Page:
Habiba - Oman - Equality Now
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Stories of Survivors

Habiba - Oman

Habiba al Hinai is an Omani women’s rights activist, and Founder and Executive Director of the Omani Association for Human Rights (OAHR). She is based in Germany.

I was approached by some people in Germany from Stop FGM Middle East who wanted information about FGM in Oman. It was an issue I had never touched on before and I had no idea that FGM was so widespread. I thought it happened in just one area in the south of the country but the outcome of the study shows that it is much more prevalent, it is just that nobody has been talking about it. I surveyed 100 women and 100 men and the data I gathered was shocking, devastating. 

Almost 78% of the women I spoke to reported being cut. As FGM happens at a young age, many women don’t remember being cut. They don’t know what the shape of their vagina should have been like, they don’t have anyone to ask, and the issue is taboo so they can’t talk about it.

I posted my results online and the response was huge. I was attacked by religious conservatives who say female circumcision is a form of Islamic worship. 

People were telling me it was good for health, it stops cancer, it reduces your sex drive, it helps you have a better sex life with your husband, it makes giving birth easier – basically everything that is opposite from the truth!

We have only recently found out how widely practiced FGM is and there is nothing in place to help women and girls in the Gulf countries like Oman. Despite some international pressure, nothing is being done in society to stop the practice.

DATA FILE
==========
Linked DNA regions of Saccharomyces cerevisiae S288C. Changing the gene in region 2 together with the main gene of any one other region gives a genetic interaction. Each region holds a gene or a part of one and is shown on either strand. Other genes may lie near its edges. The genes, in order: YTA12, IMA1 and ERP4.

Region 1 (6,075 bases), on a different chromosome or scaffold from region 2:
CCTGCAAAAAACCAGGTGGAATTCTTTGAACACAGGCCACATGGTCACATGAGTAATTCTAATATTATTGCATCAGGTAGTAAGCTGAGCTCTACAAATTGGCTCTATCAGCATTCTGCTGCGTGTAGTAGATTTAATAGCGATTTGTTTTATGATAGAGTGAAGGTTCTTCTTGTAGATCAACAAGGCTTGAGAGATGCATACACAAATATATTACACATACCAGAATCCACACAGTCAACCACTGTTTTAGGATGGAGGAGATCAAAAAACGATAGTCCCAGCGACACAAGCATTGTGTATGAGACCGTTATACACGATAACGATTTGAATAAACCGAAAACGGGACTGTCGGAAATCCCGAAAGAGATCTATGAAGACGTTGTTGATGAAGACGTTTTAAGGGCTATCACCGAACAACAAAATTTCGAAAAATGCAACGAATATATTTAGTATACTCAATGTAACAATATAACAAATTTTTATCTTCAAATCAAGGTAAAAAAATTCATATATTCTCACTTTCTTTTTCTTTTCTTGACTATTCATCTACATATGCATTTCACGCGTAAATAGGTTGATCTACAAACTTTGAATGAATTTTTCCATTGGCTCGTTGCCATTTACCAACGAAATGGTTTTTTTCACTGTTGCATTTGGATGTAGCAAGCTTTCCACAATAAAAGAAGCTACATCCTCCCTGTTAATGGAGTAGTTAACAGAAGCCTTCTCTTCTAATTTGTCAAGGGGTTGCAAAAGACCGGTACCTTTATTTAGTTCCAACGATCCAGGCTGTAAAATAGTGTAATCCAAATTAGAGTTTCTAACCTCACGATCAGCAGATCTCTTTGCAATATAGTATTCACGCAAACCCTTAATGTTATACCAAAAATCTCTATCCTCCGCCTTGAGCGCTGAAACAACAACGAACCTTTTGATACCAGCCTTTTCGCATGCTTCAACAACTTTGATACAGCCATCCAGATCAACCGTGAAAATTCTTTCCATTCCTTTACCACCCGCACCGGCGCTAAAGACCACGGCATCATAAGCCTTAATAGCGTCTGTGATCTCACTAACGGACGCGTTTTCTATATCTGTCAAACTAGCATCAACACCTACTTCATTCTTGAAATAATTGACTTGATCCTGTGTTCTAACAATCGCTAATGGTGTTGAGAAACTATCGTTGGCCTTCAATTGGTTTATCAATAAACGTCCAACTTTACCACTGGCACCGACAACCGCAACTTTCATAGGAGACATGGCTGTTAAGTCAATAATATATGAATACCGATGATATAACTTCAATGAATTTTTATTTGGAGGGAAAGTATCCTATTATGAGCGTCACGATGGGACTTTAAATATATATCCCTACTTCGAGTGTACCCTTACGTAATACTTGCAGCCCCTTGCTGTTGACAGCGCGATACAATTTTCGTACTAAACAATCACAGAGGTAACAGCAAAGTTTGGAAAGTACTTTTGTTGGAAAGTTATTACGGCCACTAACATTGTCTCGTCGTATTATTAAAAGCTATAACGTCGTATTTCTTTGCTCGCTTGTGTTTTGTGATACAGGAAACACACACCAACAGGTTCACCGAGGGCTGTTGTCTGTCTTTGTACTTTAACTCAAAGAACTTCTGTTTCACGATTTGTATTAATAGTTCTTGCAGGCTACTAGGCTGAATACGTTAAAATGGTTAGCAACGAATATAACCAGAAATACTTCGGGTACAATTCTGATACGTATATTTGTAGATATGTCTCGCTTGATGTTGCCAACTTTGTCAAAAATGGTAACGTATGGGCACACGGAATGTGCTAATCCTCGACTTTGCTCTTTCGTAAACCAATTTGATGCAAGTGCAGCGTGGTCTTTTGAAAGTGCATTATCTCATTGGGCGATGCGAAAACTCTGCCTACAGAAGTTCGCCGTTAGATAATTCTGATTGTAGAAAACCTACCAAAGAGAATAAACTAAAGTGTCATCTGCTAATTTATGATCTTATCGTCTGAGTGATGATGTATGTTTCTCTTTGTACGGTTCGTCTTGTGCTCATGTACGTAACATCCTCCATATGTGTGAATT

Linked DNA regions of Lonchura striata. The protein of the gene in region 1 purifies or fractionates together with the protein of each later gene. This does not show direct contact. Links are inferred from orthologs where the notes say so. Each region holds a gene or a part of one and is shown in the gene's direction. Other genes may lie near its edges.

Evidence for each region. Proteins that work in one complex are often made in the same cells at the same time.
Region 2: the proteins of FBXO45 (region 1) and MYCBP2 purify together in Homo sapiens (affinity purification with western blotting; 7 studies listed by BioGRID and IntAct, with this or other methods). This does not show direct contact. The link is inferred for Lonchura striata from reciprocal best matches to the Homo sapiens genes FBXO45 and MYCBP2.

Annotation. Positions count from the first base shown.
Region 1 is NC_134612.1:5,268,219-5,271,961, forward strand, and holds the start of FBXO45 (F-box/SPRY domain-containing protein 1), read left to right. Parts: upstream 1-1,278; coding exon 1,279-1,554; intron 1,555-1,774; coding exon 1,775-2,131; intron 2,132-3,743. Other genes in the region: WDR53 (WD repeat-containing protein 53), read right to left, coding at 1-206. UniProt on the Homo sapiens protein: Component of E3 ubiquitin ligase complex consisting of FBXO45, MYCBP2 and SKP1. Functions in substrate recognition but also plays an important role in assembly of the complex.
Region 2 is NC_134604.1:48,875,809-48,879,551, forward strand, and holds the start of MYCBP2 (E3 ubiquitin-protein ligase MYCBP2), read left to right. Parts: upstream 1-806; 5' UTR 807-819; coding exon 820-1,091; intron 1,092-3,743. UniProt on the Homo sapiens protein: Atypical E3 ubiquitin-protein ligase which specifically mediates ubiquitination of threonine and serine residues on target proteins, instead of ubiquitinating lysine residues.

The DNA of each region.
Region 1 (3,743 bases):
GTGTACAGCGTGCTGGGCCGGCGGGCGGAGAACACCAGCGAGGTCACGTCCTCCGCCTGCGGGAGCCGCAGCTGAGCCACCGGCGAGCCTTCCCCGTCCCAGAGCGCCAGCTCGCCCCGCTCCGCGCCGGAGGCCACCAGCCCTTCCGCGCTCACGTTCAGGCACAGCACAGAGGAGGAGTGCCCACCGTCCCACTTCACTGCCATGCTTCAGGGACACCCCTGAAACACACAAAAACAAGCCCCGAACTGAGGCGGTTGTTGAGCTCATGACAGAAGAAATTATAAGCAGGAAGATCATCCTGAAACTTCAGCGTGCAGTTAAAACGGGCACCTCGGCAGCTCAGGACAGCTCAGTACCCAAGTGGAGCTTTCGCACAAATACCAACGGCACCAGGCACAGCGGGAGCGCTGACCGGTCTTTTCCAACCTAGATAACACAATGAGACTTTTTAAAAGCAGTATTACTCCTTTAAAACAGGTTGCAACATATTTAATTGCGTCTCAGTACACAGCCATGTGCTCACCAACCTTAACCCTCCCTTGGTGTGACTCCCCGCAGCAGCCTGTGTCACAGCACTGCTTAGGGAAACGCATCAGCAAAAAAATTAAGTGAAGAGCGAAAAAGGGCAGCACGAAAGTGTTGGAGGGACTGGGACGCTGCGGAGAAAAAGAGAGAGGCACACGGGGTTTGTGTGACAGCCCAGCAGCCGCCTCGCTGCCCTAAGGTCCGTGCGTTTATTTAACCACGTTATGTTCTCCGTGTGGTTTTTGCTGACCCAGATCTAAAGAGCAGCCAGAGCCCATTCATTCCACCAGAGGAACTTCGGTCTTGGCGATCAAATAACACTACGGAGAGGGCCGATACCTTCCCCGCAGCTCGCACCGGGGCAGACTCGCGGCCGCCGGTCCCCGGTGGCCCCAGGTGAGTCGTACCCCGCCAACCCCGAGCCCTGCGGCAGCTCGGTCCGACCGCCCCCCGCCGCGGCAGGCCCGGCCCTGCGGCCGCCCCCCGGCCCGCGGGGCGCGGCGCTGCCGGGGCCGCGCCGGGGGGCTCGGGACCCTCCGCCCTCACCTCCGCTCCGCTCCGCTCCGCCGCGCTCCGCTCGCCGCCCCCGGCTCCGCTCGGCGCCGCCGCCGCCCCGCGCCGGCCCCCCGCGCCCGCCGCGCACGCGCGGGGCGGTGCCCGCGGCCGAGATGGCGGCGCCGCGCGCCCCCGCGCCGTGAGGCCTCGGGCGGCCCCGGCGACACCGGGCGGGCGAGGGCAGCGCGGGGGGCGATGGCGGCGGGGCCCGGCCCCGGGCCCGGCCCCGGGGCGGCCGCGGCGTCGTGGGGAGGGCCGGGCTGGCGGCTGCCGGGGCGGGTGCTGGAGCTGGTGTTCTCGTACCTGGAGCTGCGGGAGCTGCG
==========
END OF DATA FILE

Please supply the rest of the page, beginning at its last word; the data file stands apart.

What we want from the new Sultan of Oman is a national study to be conducted on the practice of FGM in Oman and respect human rights. We want a center for survivors so they can have therapy and get what they need. We have women’s associations around the country and we want them to adopt women’s rights policies to address FGM and provide support to women and girls on this.

African women are pioneers in campaigning to end FGM and they have had a lot of support around the world. 

But in the Middle East, women don’t get any support. How can you ask a survivor to speak out against FGM and then face all the consequences – criticism and online defamation, her family and her tribe may disown her, maybe her husband will divorce her – without proper support.

I don’t expect these women to speak out and face society. We have to give them the help and support they need.

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